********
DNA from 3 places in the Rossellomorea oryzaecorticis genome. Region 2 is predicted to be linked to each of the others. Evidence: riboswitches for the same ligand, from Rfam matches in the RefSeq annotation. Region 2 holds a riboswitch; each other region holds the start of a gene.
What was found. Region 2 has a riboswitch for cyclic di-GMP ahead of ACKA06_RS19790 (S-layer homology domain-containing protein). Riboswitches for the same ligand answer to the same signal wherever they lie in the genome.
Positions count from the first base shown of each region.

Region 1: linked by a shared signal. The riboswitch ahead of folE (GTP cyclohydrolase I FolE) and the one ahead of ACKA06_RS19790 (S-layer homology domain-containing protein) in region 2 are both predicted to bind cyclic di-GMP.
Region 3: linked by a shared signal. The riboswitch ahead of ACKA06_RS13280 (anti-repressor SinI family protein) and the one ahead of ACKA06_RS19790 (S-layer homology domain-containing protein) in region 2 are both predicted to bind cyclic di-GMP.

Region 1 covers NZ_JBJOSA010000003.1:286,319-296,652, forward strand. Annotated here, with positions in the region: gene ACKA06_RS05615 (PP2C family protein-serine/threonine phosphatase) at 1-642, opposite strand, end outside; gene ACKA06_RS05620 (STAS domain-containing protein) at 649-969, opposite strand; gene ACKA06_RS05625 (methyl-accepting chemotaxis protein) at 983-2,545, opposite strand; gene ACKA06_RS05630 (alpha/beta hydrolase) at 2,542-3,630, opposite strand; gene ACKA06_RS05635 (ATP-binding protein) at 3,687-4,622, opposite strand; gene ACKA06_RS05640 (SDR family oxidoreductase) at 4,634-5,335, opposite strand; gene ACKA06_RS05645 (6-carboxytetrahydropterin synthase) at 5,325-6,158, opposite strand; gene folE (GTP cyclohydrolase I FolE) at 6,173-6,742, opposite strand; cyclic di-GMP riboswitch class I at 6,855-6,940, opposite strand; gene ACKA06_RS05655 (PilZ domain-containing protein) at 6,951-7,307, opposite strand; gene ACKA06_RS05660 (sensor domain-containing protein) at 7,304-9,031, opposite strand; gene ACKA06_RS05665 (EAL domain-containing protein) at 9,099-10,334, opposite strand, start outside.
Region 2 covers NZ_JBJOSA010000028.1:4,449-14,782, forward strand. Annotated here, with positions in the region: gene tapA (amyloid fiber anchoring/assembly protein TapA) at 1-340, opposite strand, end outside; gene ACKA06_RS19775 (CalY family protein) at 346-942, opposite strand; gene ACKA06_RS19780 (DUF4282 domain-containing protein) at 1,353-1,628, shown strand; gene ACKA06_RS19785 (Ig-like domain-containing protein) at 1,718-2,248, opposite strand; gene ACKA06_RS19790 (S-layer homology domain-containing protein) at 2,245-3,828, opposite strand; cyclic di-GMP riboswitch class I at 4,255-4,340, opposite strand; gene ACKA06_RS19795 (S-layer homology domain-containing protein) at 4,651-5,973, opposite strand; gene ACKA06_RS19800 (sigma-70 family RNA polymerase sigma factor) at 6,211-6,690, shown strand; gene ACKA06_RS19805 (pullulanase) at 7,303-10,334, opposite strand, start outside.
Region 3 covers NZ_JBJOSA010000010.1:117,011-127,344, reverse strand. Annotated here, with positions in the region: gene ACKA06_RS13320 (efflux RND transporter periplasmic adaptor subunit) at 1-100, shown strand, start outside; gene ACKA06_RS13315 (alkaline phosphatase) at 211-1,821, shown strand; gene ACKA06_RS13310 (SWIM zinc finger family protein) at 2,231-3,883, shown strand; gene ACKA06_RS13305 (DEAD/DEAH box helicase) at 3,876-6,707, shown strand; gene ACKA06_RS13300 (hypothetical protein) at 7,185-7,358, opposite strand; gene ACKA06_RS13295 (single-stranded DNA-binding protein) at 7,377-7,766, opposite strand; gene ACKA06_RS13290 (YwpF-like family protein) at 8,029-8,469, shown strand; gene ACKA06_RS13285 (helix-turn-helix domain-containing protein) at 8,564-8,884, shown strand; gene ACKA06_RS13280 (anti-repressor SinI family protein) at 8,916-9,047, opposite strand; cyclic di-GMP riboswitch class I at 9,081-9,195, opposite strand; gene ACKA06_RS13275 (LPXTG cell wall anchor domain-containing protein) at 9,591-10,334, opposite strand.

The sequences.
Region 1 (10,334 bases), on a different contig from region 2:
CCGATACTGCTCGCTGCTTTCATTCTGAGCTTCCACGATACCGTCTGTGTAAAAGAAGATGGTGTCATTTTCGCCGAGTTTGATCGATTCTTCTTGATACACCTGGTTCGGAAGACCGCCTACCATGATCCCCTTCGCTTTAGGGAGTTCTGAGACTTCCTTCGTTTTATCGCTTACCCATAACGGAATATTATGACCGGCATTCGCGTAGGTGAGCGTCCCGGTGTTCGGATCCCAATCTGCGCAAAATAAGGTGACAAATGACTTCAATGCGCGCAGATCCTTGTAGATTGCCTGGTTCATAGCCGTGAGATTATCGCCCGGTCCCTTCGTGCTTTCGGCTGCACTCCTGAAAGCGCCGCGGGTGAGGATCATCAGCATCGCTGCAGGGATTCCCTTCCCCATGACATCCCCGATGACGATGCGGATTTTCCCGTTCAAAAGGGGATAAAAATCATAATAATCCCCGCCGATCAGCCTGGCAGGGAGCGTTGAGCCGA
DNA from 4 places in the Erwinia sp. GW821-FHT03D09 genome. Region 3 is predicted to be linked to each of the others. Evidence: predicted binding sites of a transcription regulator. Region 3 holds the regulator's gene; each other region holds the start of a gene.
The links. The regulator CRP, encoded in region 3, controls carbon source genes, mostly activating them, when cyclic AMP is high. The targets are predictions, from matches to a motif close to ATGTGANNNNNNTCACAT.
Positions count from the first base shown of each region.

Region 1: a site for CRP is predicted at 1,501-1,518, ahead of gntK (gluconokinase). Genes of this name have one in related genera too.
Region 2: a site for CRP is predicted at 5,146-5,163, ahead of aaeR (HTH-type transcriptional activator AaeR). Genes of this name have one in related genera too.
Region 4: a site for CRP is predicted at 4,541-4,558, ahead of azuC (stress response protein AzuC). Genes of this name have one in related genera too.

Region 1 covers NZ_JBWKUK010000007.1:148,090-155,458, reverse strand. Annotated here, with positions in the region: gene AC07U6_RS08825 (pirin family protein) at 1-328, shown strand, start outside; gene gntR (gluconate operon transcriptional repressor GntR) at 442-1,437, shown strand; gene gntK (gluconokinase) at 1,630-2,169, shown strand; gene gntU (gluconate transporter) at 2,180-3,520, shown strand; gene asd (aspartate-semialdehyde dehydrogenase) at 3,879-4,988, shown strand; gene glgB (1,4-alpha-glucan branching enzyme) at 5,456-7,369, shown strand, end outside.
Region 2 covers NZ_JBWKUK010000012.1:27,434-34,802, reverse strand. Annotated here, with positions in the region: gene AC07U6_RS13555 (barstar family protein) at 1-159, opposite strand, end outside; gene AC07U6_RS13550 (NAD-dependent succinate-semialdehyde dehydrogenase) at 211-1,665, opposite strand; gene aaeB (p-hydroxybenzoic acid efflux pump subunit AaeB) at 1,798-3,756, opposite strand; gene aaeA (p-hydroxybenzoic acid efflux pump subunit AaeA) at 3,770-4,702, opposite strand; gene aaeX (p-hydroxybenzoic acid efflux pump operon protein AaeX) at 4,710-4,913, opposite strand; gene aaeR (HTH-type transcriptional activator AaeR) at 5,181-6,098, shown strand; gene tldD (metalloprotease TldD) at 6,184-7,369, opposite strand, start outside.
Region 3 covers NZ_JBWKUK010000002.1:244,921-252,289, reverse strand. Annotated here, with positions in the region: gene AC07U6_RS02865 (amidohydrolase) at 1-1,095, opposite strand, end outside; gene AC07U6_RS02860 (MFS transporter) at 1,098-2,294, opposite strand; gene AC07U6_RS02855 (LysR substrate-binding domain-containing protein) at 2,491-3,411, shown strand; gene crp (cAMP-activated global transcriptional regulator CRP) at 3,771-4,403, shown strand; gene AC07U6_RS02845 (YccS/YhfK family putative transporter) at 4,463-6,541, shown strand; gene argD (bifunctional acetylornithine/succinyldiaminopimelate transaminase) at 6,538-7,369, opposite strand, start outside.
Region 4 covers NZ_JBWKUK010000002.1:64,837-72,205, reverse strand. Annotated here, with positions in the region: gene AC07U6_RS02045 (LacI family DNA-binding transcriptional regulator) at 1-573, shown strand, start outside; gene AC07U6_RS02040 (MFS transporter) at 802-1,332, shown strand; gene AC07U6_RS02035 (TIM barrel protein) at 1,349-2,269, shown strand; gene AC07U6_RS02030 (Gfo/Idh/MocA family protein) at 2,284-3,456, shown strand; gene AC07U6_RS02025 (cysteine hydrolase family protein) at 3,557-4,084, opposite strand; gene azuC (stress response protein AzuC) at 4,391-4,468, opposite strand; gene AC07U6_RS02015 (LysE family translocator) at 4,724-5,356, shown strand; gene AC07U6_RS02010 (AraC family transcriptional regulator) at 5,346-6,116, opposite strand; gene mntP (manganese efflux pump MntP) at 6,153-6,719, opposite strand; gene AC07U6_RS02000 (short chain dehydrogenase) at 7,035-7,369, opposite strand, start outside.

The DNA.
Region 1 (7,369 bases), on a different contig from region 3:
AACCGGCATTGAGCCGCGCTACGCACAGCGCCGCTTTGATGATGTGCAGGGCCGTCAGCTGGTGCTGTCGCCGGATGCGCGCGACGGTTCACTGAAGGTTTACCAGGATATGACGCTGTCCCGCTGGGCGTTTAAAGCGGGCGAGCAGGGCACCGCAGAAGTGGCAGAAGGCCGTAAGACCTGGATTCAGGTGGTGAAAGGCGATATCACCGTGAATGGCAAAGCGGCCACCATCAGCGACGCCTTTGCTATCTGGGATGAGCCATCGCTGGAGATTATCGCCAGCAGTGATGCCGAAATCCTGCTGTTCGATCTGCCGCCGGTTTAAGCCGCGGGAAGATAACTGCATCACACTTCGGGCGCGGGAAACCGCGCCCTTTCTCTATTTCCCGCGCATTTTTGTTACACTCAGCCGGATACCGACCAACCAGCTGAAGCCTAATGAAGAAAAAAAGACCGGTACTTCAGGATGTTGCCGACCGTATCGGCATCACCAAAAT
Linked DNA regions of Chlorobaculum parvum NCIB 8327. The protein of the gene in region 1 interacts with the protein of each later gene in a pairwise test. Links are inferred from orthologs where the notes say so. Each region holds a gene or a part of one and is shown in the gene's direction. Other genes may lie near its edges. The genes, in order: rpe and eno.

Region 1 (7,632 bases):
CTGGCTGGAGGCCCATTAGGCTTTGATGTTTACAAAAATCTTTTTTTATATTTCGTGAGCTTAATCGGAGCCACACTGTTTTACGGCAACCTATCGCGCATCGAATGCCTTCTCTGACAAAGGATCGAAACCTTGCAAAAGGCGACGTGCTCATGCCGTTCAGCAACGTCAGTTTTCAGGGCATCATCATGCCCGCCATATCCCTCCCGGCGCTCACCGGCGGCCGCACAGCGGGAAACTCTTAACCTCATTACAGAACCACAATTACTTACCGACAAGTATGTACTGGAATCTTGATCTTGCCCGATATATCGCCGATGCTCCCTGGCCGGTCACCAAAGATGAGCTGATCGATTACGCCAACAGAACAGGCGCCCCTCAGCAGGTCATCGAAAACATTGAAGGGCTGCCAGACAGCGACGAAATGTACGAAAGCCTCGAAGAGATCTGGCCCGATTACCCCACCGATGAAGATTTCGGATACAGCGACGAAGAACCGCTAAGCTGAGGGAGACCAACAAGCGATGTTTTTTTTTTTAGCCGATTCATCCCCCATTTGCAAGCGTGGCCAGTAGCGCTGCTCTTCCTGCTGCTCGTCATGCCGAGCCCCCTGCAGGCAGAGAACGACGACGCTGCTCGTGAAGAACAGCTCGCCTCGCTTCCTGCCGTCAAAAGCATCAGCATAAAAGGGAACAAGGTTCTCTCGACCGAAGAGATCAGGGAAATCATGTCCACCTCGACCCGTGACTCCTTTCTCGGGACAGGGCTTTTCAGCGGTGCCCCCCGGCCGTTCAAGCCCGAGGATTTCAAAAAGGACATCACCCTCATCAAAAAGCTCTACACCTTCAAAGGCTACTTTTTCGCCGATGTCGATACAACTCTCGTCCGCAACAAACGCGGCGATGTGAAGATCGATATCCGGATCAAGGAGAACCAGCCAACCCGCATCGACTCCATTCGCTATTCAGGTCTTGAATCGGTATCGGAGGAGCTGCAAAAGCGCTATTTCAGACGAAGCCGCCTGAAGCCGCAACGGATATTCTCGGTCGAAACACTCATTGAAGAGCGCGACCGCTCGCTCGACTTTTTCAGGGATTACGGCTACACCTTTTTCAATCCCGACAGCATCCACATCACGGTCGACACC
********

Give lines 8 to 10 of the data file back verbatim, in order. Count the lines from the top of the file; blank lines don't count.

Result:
Region 3 covers NZ_JBJOSA010000010.1:117,011-127,344, reverse strand. Annotated here, with positions in the region: gene ACKA06_RS13320 (efflux RND transporter periplasmic adaptor subunit) at 1-100, shown strand, start outside; gene ACKA06_RS13315 (alkaline phosphatase) at 211-1,821, shown strand; gene ACKA06_RS13310 (SWIM zinc finger family protein) at 2,231-3,883, shown strand; gene ACKA06_RS13305 (DEAD/DEAH box helicase) at 3,876-6,707, shown strand; gene ACKA06_RS13300 (hypothetical protein) at 7,185-7,358, opposite strand; gene ACKA06_RS13295 (single-stranded DNA-binding protein) at 7,377-7,766, opposite strand; gene ACKA06_RS13290 (YwpF-like family protein) at 8,029-8,469, shown strand; gene ACKA06_RS13285 (helix-turn-helix domain-containing protein) at 8,564-8,884, shown strand; gene ACKA06_RS13280 (anti-repressor SinI family protein) at 8,916-9,047, opposite strand; cyclic di-GMP riboswitch class I at 9,081-9,195, opposite strand; gene ACKA06_RS13275 (LPXTG cell wall anchor domain-containing protein) at 9,591-10,334, opposite strand.

The sequences.
Region 1 (10,334 bases), on a different contig from region 2: